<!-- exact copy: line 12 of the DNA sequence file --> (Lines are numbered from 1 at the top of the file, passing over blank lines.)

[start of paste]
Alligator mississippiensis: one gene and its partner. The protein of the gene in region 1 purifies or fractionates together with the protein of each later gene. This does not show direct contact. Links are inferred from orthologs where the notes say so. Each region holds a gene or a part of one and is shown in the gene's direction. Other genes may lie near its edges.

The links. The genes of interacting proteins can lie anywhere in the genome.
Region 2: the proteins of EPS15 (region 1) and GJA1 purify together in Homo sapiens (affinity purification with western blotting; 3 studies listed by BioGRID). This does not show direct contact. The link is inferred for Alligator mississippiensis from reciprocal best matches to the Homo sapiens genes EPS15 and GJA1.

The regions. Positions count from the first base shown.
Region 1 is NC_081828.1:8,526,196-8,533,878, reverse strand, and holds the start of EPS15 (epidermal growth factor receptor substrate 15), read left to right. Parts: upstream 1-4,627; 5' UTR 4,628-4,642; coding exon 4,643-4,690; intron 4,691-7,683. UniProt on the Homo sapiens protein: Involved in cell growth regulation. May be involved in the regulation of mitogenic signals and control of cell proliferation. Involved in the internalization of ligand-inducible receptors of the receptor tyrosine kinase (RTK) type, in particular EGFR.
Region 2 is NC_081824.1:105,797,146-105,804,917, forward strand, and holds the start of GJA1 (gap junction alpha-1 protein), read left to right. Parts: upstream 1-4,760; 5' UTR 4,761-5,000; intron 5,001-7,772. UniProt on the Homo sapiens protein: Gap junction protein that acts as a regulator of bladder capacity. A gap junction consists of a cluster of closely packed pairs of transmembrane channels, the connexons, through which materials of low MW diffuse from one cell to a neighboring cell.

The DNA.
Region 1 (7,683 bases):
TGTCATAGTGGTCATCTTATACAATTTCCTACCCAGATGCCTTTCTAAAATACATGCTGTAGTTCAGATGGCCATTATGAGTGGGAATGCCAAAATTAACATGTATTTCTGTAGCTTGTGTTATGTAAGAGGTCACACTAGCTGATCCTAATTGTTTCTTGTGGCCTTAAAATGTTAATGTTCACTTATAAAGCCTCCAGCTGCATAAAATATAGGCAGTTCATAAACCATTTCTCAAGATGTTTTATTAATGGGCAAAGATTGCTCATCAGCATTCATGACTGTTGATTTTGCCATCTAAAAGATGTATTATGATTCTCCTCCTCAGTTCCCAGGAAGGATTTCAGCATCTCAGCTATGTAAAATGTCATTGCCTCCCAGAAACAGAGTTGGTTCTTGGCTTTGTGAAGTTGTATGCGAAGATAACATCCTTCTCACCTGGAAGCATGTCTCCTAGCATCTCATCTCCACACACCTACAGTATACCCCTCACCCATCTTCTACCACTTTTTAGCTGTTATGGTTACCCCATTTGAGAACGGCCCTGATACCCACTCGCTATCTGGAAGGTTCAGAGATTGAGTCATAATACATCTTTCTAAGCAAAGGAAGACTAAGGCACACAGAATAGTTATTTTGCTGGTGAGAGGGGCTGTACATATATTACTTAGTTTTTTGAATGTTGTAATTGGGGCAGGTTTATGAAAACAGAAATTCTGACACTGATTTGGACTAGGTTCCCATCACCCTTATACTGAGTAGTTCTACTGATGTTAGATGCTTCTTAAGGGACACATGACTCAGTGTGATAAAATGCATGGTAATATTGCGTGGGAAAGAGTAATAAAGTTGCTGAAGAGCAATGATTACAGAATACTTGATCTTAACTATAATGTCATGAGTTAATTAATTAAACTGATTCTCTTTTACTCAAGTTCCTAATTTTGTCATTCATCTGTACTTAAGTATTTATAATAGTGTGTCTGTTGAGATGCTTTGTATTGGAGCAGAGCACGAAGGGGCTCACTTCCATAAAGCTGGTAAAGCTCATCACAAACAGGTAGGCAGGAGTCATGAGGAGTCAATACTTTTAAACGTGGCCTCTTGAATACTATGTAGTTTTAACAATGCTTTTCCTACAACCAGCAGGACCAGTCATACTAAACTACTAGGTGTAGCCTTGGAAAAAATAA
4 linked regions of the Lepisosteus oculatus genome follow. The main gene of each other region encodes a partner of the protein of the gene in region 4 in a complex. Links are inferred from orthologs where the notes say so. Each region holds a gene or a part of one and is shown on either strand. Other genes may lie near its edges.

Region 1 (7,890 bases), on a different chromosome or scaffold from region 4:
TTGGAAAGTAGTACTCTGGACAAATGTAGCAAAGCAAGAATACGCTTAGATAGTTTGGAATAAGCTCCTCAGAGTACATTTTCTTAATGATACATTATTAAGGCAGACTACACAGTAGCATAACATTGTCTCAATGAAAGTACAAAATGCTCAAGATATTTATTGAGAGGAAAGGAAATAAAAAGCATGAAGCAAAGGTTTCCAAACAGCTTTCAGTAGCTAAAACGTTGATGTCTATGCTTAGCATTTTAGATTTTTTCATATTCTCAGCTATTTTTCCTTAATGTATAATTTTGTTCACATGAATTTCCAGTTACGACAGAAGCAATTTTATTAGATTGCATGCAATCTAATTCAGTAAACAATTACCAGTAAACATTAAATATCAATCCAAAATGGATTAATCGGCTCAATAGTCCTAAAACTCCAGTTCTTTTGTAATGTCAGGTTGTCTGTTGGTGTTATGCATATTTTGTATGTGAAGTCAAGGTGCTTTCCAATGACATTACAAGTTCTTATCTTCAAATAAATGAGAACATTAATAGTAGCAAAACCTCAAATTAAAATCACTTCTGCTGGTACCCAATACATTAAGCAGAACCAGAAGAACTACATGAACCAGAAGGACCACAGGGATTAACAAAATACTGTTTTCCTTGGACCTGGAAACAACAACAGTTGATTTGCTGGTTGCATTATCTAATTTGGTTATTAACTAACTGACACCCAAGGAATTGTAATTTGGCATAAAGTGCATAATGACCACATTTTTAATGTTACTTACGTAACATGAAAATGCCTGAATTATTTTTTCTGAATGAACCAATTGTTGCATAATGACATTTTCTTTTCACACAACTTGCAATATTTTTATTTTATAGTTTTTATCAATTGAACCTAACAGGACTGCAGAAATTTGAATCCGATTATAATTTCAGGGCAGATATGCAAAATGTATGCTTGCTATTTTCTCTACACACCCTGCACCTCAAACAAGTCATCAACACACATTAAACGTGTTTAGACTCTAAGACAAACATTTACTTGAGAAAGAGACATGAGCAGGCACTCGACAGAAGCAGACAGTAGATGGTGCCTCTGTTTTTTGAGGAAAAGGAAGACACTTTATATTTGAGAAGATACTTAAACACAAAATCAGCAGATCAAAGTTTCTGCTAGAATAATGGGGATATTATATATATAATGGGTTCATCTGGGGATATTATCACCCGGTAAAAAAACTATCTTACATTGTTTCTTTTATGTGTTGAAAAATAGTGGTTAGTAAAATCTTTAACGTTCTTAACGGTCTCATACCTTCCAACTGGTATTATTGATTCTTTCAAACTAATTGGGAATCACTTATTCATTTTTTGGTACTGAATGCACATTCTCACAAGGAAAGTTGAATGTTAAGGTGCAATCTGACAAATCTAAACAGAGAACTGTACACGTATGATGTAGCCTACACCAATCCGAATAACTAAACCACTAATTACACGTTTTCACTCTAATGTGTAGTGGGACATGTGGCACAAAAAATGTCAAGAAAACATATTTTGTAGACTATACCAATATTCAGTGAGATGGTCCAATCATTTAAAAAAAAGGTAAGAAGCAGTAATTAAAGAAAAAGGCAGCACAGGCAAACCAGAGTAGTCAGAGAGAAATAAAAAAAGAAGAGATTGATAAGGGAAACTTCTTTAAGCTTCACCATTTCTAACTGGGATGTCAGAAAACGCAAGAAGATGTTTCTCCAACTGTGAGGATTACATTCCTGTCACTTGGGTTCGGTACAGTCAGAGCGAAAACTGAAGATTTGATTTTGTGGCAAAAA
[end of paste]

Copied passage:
TTGGAAAGTAGTACTCTGGACAAATGTAGCAAAGCAAGAATACGCTTAGATAGTTTGGAATAAGCTCCTCAGAGTACATTTTCTTAATGATACATTATTAAGGCAGACTACACAGTAGCATAACATTGTCTCAATGAAAGTACAAAATGCTCAAGATATTTATTGAGAGGAAAGGAAATAAAAAGCATGAAGCAAAGGTTTCCAAACAGCTTTCAGTAGCTAAAACGTTGATGTCTATGCTTAGCATTTTAGATTTTTTCATATTCTCAGCTATTTTTCCTTAATGTATAATTTTGTTCACATGAATTTCCAGTTACGACAGAAGCAATTTTATTAGATTGCATGCAATCTAATTCAGTAAACAATTACCAGTAAACATTAAATATCAATCCAAAATGGATTAATCGGCTCAATAGTCCTAAAACTCCAGTTCTTTTGTAATGTCAGGTTGTCTGTTGGTGTTATGCATATTTTGTATGTGAAGTCAAGGTGCTTTCCAATGACATTACAAGTTCTTATCTTCAAATAAATGAGAACATTAATAGTAGCAAAACCTCAAATTAAAATCACTTCTGCTGGTACCCAATACATTAAGCAGAACCAGAAGAACTACATGAACCAGAAGGACCACAGGGATTAACAAAATACTGTTTTCCTTGGACCTGGAAACAACAACAGTTGATTTGCTGGTTGCATTATCTAATTTGGTTATTAACTAACTGACACCCAAGGAATTGTAATTTGGCATAAAGTGCATAATGACCACATTTTTAATGTTACTTACGTAACATGAAAATGCCTGAATTATTTTTTCTGAATGAACCAATTGTTGCATAATGACATTTTCTTTTCACACAACTTGCAATATTTTTATTTTATAGTTTTTATCAATTGAACCTAACAGGACTGCAGAAATTTGAATCCGATTATAATTTCAGGGCAGATATGCAAAATGTATGCTTGCTATTTTCTCTACACACCCTGCACCTCAAACAAGTCATCAACACACATTAAACGTGTTTAGACTCTAAGACAAACATTTACTTGAGAAAGAGACATGAGCAGGCACTCGACAGAAGCAGACAGTAGATGGTGCCTCTGTTTTTTGAGGAAAAGGAAGACACTTTATATTTGAGAAGATACTTAAACACAAAATCAGCAGATCAAAGTTTCTGCTAGAATAATGGGGATATTATATATATAATGGGTTCATCTGGGGATATTATCACCCGGTAAAAAAACTATCTTACATTGTTTCTTTTATGTGTTGAAAAATAGTGGTTAGTAAAATCTTTAACGTTCTTAACGGTCTCATACCTTCCAACTGGTATTATTGATTCTTTCAAACTAATTGGGAATCACTTATTCATTTTTTGGTACTGAATGCACATTCTCACAAGGAAAGTTGAATGTTAAGGTGCAATCTGACAAATCTAAACAGAGAACTGTACACGTATGATGTAGCCTACACCAATCCGAATAACTAAACCACTAATTACACGTTTTCACTCTAATGTGTAGTGGGACATGTGGCACAAAAAATGTCAAGAAAACATATTTTGTAGACTATACCAATATTCAGTGAGATGGTCCAATCATTTAAAAAAAAGGTAAGAAGCAGTAATTAAAGAAAAAGGCAGCACAGGCAAACCAGAGTAGTCAGAGAGAAATAAAAAAAGAAGAGATTGATAAGGGAAACTTCTTTAAGCTTCACCATTTCTAACTGGGATGTCAGAAAACGCAAGAAGATGTTTCTCCAACTGTGAGGATTACATTCCTGTCACTTGGGTTCGGTACAGTCAGAGCGAAAACTGAAGATTTGATTTTGTGGCAAAAA